House Prices

National house price changes are often quoted in the media, but this belies layers of complexity. In the publication, we use mean house prices using Land Registry data on housing transactions, which acts as a headline indicator for London’s housing market (and a wider acid-test of the economy).

The data can be tracked over time and space in London. Borough-level analysis reveals distinct patterns over the year to April: outer boroughs are largely experiencing strong growth, while inner east boroughs in particular are cooling off.

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There are some limitations to be aware of. At borough level, prices are not mix or seasonally adjusted, and with small volumes of transactions, comparisons can be difficult – average (mean rather than median) prices tend to jump around a little each month dependent on the properties sold. Further, not all transactions are registered immediately, so readjustments (mostly small) happen in the medium term.

The borough data is useful for a spatial interpretation of trends, but does not give significant insight into the performance of different housing sub-markets, which often have divergent trends. Even within boroughs, different areas may be seeing dramatic differences in property market performance.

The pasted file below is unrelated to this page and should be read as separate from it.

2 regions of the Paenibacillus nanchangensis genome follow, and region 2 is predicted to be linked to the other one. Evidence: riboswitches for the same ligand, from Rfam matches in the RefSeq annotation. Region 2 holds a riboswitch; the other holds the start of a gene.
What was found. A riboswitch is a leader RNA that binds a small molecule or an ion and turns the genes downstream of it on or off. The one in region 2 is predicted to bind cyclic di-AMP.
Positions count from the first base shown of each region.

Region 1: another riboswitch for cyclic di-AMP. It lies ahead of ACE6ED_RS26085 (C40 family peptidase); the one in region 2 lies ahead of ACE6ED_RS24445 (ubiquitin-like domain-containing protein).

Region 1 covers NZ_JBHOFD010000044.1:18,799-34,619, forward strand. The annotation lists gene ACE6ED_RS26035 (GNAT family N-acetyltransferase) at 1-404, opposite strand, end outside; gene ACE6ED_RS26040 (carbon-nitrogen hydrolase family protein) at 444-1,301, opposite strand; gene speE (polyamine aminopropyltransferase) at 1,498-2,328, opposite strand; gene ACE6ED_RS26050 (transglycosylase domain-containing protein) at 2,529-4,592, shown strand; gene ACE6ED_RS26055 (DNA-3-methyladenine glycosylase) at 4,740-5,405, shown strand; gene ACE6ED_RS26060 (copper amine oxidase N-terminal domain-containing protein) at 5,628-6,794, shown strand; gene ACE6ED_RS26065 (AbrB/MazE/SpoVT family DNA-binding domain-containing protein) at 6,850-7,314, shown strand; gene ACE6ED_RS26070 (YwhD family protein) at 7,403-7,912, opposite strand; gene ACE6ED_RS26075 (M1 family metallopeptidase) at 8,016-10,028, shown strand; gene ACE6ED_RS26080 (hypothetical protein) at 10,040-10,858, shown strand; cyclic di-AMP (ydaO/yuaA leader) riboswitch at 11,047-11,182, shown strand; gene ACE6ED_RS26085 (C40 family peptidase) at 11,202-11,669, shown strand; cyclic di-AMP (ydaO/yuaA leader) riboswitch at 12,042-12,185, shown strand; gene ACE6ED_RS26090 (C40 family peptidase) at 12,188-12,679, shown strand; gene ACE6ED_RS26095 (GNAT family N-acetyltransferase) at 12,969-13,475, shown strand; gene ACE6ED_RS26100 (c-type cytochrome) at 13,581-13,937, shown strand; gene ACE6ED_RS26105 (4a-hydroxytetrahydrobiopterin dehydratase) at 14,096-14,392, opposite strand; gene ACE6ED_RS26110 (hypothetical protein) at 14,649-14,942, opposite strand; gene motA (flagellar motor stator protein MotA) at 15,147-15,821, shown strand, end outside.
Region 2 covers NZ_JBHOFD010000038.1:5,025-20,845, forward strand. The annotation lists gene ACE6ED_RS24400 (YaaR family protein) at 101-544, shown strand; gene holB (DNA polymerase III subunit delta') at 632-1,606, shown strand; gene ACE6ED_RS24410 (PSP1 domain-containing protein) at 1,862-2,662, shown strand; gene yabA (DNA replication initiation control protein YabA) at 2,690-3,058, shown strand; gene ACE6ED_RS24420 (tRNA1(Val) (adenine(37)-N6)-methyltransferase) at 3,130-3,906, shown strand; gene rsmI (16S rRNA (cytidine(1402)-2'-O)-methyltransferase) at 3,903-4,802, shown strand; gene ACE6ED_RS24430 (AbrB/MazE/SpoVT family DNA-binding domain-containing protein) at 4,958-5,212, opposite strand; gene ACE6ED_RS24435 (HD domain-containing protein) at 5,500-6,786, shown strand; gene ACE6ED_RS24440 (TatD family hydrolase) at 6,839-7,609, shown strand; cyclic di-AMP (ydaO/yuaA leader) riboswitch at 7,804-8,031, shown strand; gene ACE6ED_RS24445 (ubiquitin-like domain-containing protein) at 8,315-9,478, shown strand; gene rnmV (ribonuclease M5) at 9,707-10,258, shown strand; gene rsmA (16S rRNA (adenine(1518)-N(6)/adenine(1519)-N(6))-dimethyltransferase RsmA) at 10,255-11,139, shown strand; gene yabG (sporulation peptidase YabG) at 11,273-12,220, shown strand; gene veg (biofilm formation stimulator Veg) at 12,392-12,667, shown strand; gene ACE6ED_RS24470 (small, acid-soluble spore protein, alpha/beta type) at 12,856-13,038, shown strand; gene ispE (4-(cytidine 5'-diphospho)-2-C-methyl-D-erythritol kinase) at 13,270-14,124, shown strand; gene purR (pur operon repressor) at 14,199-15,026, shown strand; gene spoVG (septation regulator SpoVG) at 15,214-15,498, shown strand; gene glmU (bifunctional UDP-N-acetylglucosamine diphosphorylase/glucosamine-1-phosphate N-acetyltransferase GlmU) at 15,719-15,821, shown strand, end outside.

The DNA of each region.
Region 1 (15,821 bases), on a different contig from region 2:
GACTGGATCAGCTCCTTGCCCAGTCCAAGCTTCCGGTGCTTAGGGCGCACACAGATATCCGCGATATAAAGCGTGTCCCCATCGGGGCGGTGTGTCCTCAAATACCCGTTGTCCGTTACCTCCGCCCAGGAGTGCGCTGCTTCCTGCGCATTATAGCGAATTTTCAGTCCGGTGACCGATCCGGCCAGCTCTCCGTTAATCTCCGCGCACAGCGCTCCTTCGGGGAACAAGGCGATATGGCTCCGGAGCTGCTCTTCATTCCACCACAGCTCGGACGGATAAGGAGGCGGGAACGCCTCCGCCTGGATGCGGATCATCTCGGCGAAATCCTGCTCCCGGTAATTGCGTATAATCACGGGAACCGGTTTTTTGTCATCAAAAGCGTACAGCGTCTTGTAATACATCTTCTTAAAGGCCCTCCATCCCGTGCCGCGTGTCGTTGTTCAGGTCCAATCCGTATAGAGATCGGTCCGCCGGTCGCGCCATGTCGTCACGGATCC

Looking at datasets in conjunction can be a powerful tool, especially when limitations are acknowledged, and numbers are explained and given meaning. It can provide a holistic and accessible, rather than parochial and specialist, view into our rapidly changing city, as the uncertainties of Brexit start to bite.

Tom Colthorpe is a researcher at Centre for London. You can learn more about the London Intelligence, and get your copy, here.

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Podcast: It’s Always Sunny...

The Liberty Bell. Image: Getty.

Once upon a time, Philadelphia was the state capital of Pennsylvania. It was also briefly the capital of the early United States, the country’s financial capital, and its largest city.

Today, it’s none of those things – even the state capital long since moved to Harrisburg, which I bet you’ve never even heard of. This no doubt has an impact on the psyche of a city that was once the most important in the US, but now struggles to make the top five.

To talk about Philly, past, present and future, I’m joined by Nathaniel Popkin. He, along with Joseph E. B. Elliott and Peter Woodall, is the author of the beautifully illustrated book, “Philadelphia: Finding the Hidden City” – and had all sorts of fascinating insights into one of the United States’ more historic but lesser known cities.

Incidentally, this week, I’m recording the first ever live Skylines at the New Local Government Network conference in London’s Guildhall. If all goes to plan – If – you should be able to hear that next week. Wish us luck.

The episode itself is below. You can subscribe to the podcast on AcastiTunes, or RSS. Enjoy.

Jonn Elledge is the editor of CityMetric. He is on Twitter as @jonnelledge and also has a Facebook page now for some reason.